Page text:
David Noah himself has posed the question “Does country music need another whiskey song?” I think that the answer is a resounding yes…or should that be “hell yeah!” It’s a bit like asking if rock and roll still needs ridiculously long guitar straps and a foot on the monitor. Like suggesting that indie music isn’t about complicated hair and designer label clothing. Like asking if pop starlets might not be more comfortable in lower heels and a comfortable cardigan! Some things are just part of a genres DNA and if you put country music under the microscope you would see that at its very core it is woven from pick-up trucks, faithful dogs, regret and, most important of all, whiskey.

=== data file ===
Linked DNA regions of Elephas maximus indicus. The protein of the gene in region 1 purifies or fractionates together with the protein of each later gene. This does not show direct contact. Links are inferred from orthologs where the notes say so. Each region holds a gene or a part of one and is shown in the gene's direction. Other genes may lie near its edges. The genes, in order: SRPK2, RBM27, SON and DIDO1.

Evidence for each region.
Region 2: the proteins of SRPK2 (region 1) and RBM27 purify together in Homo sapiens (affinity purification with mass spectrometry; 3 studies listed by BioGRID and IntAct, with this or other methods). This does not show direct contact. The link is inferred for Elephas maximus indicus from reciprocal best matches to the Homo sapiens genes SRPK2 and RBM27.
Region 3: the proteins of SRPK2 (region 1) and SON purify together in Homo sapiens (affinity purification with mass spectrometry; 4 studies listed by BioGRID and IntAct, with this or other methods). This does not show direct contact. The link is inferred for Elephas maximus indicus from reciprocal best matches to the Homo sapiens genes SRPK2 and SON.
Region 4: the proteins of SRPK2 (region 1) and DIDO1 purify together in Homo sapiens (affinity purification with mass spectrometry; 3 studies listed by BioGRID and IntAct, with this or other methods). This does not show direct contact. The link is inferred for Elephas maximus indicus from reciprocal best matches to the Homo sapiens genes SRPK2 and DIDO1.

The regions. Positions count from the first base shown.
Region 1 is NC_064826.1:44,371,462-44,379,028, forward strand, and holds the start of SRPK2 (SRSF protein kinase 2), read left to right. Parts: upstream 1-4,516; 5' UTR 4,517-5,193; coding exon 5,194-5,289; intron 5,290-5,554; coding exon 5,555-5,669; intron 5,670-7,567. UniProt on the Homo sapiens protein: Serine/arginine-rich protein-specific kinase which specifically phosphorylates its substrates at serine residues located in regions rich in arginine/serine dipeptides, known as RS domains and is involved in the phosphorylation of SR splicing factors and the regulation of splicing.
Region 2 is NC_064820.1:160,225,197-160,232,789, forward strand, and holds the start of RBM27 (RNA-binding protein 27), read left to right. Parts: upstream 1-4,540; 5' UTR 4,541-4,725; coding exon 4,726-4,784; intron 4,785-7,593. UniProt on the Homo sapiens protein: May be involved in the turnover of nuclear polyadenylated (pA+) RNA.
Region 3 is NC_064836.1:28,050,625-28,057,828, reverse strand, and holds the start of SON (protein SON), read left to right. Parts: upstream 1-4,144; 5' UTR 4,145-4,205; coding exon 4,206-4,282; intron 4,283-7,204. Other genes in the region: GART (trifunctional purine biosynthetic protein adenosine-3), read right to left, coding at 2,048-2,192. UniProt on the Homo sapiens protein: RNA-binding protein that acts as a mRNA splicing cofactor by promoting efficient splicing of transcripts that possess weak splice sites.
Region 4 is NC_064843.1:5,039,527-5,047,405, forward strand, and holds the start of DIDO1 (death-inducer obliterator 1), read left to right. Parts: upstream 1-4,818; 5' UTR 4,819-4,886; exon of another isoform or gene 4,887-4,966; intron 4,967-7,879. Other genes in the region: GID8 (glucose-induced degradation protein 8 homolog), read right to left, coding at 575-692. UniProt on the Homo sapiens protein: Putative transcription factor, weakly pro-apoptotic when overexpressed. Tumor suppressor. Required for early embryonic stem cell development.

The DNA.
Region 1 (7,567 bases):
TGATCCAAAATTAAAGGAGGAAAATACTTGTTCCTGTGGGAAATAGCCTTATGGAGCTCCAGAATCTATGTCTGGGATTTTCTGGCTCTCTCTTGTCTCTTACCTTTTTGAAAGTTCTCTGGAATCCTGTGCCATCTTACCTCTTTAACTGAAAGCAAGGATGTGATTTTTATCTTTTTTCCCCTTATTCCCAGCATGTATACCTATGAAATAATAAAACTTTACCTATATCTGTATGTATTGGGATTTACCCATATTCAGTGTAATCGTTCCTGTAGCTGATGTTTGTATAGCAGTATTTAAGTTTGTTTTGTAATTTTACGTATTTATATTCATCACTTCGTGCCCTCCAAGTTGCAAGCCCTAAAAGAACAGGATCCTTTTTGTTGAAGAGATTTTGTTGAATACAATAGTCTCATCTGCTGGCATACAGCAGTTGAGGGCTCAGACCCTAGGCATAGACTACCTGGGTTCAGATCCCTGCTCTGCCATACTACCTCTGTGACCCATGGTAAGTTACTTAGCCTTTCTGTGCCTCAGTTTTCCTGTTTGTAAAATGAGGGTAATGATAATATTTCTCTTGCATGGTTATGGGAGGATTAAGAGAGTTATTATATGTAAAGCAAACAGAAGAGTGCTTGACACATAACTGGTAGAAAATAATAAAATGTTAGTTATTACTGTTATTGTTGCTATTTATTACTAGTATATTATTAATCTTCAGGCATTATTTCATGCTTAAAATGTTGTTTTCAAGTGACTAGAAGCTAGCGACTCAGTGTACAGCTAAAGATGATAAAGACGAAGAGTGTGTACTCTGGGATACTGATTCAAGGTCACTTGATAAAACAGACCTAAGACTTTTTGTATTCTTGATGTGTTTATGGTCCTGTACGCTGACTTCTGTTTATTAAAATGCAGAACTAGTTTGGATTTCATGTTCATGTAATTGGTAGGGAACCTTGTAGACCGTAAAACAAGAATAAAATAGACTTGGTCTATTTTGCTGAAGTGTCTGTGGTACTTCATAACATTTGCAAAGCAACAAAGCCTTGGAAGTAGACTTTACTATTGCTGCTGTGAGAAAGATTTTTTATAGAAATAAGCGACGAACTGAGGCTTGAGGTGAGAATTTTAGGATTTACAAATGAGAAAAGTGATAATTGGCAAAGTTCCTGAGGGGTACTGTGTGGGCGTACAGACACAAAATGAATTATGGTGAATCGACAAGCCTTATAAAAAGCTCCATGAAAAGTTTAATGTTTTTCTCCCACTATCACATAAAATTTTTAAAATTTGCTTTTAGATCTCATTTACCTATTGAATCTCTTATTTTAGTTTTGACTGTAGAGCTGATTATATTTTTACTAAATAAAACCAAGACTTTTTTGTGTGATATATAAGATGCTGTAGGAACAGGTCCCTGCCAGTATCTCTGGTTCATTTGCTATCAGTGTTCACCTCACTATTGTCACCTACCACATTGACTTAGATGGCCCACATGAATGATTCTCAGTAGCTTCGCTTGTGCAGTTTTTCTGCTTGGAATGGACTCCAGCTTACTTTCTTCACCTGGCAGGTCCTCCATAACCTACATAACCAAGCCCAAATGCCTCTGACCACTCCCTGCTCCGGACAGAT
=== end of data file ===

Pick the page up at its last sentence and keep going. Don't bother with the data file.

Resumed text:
And even if you think that such a subject matter might have come close to being exhausted, Moonlight and Whiskey will persuade you otherwise. Between the lilting rhythms, the emotive and poetic lyrics, the reflection and revelations, the street level wisdom, the rising dynamics and the lulling musical understatements, you will find that the song works its magic on even the most stubborn souls.
But that’s the test isn’t it? Even if you start out thinking that you have heard it all before, any song which can charm and chime with such persuasiveness, which makes you greet it with open arms, not to mention open ears, which may be leaning on some generic stereotypes but which finds new places to take them and new ways to deliver them, is certainly a song which stands out from the pack. And Moonlight and Whiskey is certainly all of those things.